Bankruptcy Proceedings: An Overview
One of the first questions clients ask in a bankruptcy consultation is: “How long are the bankruptcy proceedings going to take?” There is no clear answer. The best way to explain this is by looking at how a bankruptcy case progresses. At Figeroux & Associates Bankruptcy Law, a service of Figeroux & Associates, we do everything we can to streamline the bankruptcy proceedings process for you, our clients, and to make it as easy as possible to file. This article provides what you can expect when you choose us to file your bankruptcy case.
Bankruptcy Proceedings: The Free Consultation
Bankruptcy proceedings start with the initial consultation. At that meeting, the attorney will go over your financial information, explain what type of bankruptcy you might qualify for, explain the bankruptcy proceedings process, and tell you about our fees and the services we offer to clients. If you choose not to hire us at that time, there is no charge for the consultation – it’s absolutely free. If you do choose to hire us to represent you, all you have to pay is a $100 retainer, and you can set up flexible payments on the remainder of your fees, via automatic transfers from a checking or savings account. If that is not an option for you, we have plenty of other ways for the fees to be paid. Once you’ve paid the retainer, you can stop all of the harassing phone calls from collection agencies by telling them you’ve hired us. You may be able to stop paying on most of your debts as well.
Bankruptcy Resources: PACER
Bankruptcy resources and records are made available to the public through an online system called PACER, which stands for Public Access to Court Electronic Records. The information available on PACER is public record and may be reproduced without permission.
Bankruptcy Proceedings: Filing
After that meeting, the case will be filed very soon. When your case is filed, an automatic stay goes into place which prevents anyone from taking any type of collection action against you. On the day we file, all lawsuits, garnishments, foreclosures, and repossessions stop. No attorney can stop a lawsuit, garnishment, foreclosure, or repossession until your case is filed. We will send you a case filed letter that has the case number, the date of your next meeting, and information on how to take the Debt Management Class. You should stay informed about the bankruptcy proceedings.
When the case is filed, the court assigns a date for your 341 hearing. You should take the second class as soon as possible after the filing. The hearing is an opportunity for the trustee assigned to your case to ask you some basic questions under oath. If any creditors have questions, they can appear and ask them as well. There is no judge, and if a creditor appears (which is rare), they are allowed to ask questions, but they can not prevent the conclusion of the 341 meeting. One of our attorneys will be there to represent you and answer any questions you have before or after.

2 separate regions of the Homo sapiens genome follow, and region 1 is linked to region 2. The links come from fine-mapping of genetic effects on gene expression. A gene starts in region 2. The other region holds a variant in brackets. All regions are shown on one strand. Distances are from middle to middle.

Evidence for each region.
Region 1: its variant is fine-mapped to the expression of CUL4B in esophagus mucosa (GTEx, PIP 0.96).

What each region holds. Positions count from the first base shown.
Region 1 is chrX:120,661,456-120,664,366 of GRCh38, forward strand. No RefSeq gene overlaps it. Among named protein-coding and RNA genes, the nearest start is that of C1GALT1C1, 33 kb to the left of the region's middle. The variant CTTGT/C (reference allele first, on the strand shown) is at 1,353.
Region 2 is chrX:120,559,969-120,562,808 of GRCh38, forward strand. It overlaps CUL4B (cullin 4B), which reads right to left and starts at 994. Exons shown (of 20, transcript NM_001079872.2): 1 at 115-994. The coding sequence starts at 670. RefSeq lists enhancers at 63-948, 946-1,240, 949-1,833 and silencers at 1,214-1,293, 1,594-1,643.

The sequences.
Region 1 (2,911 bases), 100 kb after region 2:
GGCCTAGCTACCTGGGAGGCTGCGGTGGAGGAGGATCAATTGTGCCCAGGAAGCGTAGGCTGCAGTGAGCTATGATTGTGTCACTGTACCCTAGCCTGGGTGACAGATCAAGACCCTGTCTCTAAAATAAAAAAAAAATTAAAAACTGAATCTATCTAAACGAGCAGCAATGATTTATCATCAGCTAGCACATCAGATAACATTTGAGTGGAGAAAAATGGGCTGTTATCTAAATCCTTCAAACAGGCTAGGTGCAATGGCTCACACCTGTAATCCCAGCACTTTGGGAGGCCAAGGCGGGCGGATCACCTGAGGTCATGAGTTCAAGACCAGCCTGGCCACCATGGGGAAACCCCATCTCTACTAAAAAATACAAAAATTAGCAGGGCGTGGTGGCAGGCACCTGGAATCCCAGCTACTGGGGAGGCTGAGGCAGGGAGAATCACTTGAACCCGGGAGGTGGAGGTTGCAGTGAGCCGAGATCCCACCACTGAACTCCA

Bankruptcy Proceedings: Chapter 13
In a Chapter 13 case, your first payment is due within 30 days of the date of filing. Your attorney and the trustee will work with you to set up payments for the rest of your Chapter 13 plan. At the end of the plan, once you have made all of the required payments, you will be granted a discharge.
Bankruptcy Proceedings: Chapter 7
In a Chapter 7 case, you’re basically done after the 341 hearing. It takes about sixty to ninety days for the trustee and the court to process all of the documents necessary to grant you your discharge. Creditors do have this waiting period to file objections to the discharge, if applicable, but objections are rare.
Bankruptcy Proceedings: Discharge Specifics
Once the discharge is granted by the court, you are debt-free, unless there is some piece of property (like a house or car) that you want to keep or some kind of debt (like taxes or child support) that was not dischargeable. This is just a brief outline of some typical bankruptcy proceedings of a bankruptcy case. Obviously, every case is different and this article should not substitute for specific legal advice from an attorney.